Science graduates emerge into Ireland of little security

It is no surprise that there is a slow, steady stream of young but experienced research scientists who end up leaving for the UK and US, where the notion of maintaining a career is not off the menu

The release of Leaving results two weeks ago showed increased numbers of students sitting physics, biology, chemistry and higher maths

The release of Leaving results two weeks ago showed increased numbers of students sitting physics, biology, chemistry and higher maths


The message is getting through to students and their parents – it is a good idea to consider studying physics, biology, chemistry and higher maths at second level to facilitate a jump into third-level studies in the sciences. The release of Leaving results two weeks ago by the State Examinations Commission showed increased numbers of students sitting these subjects and the follow-through was also to be seen in the Central Applications Office first round offers. The points required for entry to the sciences and maths were up and are significantly higher than they were back in 2010 when you could get into the sciences at University College Dublin or Trinity College Dublin with a Leaving result in the mid-400s. Now the points demand is in the low 500s.

Education commentators including this paper’s education correspondent, Joe Humphreys, put the steady rise down to the bonus points on offer for those students who sit and pass higher maths, even if they scrape through with a D grade. This extra 25 points is being used to leverage places in courses that are seeing growing demand, hence growing points requirements for science courses along with engineering and agricultural science. Clearly something is pushing this demand and the most likely cause is sustained encouragement from the Government telling people – parents in particular – that there are good, high-paying jobs available for those working in the sciences and maths.

It doesn’t hurt this argument that Minister for Jobs, Enterprise and Innovation Richard Bruton and Minister of State in the department Damien English (previously Seán Sherlock) make almost daily announcements of new jobs coming up in the technology sector. They also regularly talk about fresh investments in scientific research which opens the doors for PhD and postdoctoral researchers to take up opportunities using a combination of State, European Union and private- enterprise money in pursuit of some research goal.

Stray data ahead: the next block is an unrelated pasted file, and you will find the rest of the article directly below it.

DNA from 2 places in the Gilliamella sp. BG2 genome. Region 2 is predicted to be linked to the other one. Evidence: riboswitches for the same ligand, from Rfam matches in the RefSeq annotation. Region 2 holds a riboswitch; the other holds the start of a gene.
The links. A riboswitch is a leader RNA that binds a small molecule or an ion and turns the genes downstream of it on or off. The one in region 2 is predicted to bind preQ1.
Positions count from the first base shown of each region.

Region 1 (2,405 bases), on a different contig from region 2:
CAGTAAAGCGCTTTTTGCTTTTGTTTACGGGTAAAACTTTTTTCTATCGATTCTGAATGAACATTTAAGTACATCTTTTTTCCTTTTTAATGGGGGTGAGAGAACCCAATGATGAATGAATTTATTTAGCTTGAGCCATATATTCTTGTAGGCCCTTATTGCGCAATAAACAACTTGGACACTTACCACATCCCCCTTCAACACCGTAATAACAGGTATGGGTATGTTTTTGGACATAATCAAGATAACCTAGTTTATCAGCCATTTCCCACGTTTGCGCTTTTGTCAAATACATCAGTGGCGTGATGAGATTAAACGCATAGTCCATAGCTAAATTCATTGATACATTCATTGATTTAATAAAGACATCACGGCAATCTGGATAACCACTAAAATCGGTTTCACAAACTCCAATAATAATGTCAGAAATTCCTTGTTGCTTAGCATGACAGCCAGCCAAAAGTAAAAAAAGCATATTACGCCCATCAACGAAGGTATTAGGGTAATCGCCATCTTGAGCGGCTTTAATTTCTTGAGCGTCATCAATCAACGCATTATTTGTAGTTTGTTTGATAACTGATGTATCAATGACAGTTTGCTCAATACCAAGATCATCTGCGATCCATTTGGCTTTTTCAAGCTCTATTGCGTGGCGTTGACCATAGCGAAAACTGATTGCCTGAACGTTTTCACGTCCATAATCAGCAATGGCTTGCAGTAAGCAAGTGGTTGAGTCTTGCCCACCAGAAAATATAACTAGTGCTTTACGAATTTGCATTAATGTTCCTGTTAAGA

But are the parents and their offspring being deceived? Is it really true that there are thousands of jobs going a-begging as we are told because there aren’t enough specialists, particularly in the IT area, available to take up well-paid posts? There is a certain amount of exaggeration going on and things aren’t really as straightforward as they might seem.

There have been about a dozen phone calls to this office in recent months from parents looking for advice on why their science grad daughter or son can’t seem to find a job here. These clearly won’t be a representative sample, and may not be a reflection of what is actually going on. The Higher Education Authority’s reports on the first destinations for graduates usually show consistently high job or higher education placements for those holding science, technology and maths degrees. Those with degrees in these subjects also are trained to be good problem-solvers and so are ideal people to sign up as managers in any discipline. They generally have good numeracy, logical thinking and evidence-based decision-making skills that fit in any kind of business.

There is something very important missing in this rosy picture, however, and that relates to continuity and career prospects. Students are sold the idea that they can pursue a career in the sciences but given the way that research happens here the great majority of any research posts on offer are going to be in the universities and institutes. There is currently a ban on recruitment in this sector so jobs are really scarce.

Many PhDs and postdocs do manage to get picked up, however, on short-term contracts of two to five years, positions that are 100 per cent dependent on the availability of research funding. The job lasts as long as the research money holds out and when this goes the project – and the employment – come to an end.

The largest research funder, Science Foundation Ireland, keeps thousands of researchers in work through its grants, but its €150 million annual budget has remained static for several years, which means less to spend on short-term contracts.

Similar budgetary restrictions hold for other funders such as the Irish Research Council, Health Research Board and Teagasc. The foundation tries to spread its money farther by demanding that higher education and companies link up to do research, with the companies required to put up hard cash, but even with a contribution from other sources, such as the EU’s Horizon 2020 money, funding can dry up.

This makes it more difficult for a researcher to hop from the end of one research gig to the beginning of another to enable a postdoc to keep a young family going. It is no surprise then that there is a slow, steady stream of young but experienced research scientists who end up leaving for the UK and United States to take up more reliable research posts abroad, ones where the notion of maintaining a career is not off the menu. One can only hope then that by the time the current crop of higher education first years gets through its science, engineering and maths degrees that we will have found a way around this career breaker and ensure we can keep these talented people productive and at home.

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